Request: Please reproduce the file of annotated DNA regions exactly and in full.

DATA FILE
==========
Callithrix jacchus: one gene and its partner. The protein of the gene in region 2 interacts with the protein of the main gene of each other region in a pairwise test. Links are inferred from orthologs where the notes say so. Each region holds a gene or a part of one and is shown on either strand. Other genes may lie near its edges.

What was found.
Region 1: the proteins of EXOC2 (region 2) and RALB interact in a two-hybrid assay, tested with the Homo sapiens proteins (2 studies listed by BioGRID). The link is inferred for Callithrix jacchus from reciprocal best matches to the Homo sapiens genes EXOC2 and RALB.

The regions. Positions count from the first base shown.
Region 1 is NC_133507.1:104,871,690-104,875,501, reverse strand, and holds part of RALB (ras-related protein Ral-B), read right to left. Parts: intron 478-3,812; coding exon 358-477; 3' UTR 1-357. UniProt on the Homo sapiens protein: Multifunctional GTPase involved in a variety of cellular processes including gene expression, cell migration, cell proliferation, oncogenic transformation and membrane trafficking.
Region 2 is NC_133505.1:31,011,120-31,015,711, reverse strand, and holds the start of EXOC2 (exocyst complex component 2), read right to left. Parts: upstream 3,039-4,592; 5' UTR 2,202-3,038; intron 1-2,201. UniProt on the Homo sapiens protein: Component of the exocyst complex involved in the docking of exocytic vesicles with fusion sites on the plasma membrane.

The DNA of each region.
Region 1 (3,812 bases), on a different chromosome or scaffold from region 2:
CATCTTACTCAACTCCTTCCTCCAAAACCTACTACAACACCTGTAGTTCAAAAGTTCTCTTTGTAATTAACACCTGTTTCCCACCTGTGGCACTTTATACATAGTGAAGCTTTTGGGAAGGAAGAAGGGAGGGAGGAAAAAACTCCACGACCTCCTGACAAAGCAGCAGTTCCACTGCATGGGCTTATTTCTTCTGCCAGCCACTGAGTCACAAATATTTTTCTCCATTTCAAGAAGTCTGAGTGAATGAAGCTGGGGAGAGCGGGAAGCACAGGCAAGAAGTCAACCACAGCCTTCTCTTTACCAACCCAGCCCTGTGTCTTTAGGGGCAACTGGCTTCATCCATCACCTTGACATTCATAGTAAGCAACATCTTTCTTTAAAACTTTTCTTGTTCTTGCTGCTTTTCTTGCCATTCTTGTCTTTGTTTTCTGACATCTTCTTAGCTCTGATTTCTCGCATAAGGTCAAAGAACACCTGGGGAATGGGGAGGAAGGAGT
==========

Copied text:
Callithrix jacchus: one gene and its partner. The protein of the gene in region 2 interacts with the protein of the main gene of each other region in a pairwise test. Links are inferred from orthologs where the notes say so. Each region holds a gene or a part of one and is shown on either strand. Other genes may lie near its edges.

What was found.
Region 1: the proteins of EXOC2 (region 2) and RALB interact in a two-hybrid assay, tested with the Homo sapiens proteins (2 studies listed by BioGRID). The link is inferred for Callithrix jacchus from reciprocal best matches to the Homo sapiens genes EXOC2 and RALB.

The regions. Positions count from the first base shown.
Region 1 is NC_133507.1:104,871,690-104,875,501, reverse strand, and holds part of RALB (ras-related protein Ral-B), read right to left. Parts: intron 478-3,812; coding exon 358-477; 3' UTR 1-357. UniProt on the Homo sapiens protein: Multifunctional GTPase involved in a variety of cellular processes including gene expression, cell migration, cell proliferation, oncogenic transformation and membrane trafficking.
Region 2 is NC_133505.1:31,011,120-31,015,711, reverse strand, and holds the start of EXOC2 (exocyst complex component 2), read right to left. Parts: upstream 3,039-4,592; 5' UTR 2,202-3,038; intron 1-2,201. UniProt on the Homo sapiens protein: Component of the exocyst complex involved in the docking of exocytic vesicles with fusion sites on the plasma membrane.

The DNA of each region.
Region 1 (3,812 bases), on a different chromosome or scaffold from region 2:
CATCTTACTCAACTCCTTCCTCCAAAACCTACTACAACACCTGTAGTTCAAAAGTTCTCTTTGTAATTAACACCTGTTTCCCACCTGTGGCACTTTATACATAGTGAAGCTTTTGGGAAGGAAGAAGGGAGGGAGGAAAAAACTCCACGACCTCCTGACAAAGCAGCAGTTCCACTGCATGGGCTTATTTCTTCTGCCAGCCACTGAGTCACAAATATTTTTCTCCATTTCAAGAAGTCTGAGTGAATGAAGCTGGGGAGAGCGGGAAGCACAGGCAAGAAGTCAACCACAGCCTTCTCTTTACCAACCCAGCCCTGTGTCTTTAGGGGCAACTGGCTTCATCCATCACCTTGACATTCATAGTAAGCAACATCTTTCTTTAAAACTTTTCTTGTTCTTGCTGCTTTTCTTGCCATTCTTGTCTTTGTTTTCTGACATCTTCTTAGCTCTGATTTCTCGCATAAGGTCAAAGAACACCTGGGGAATGGGGAGGAAGGAGT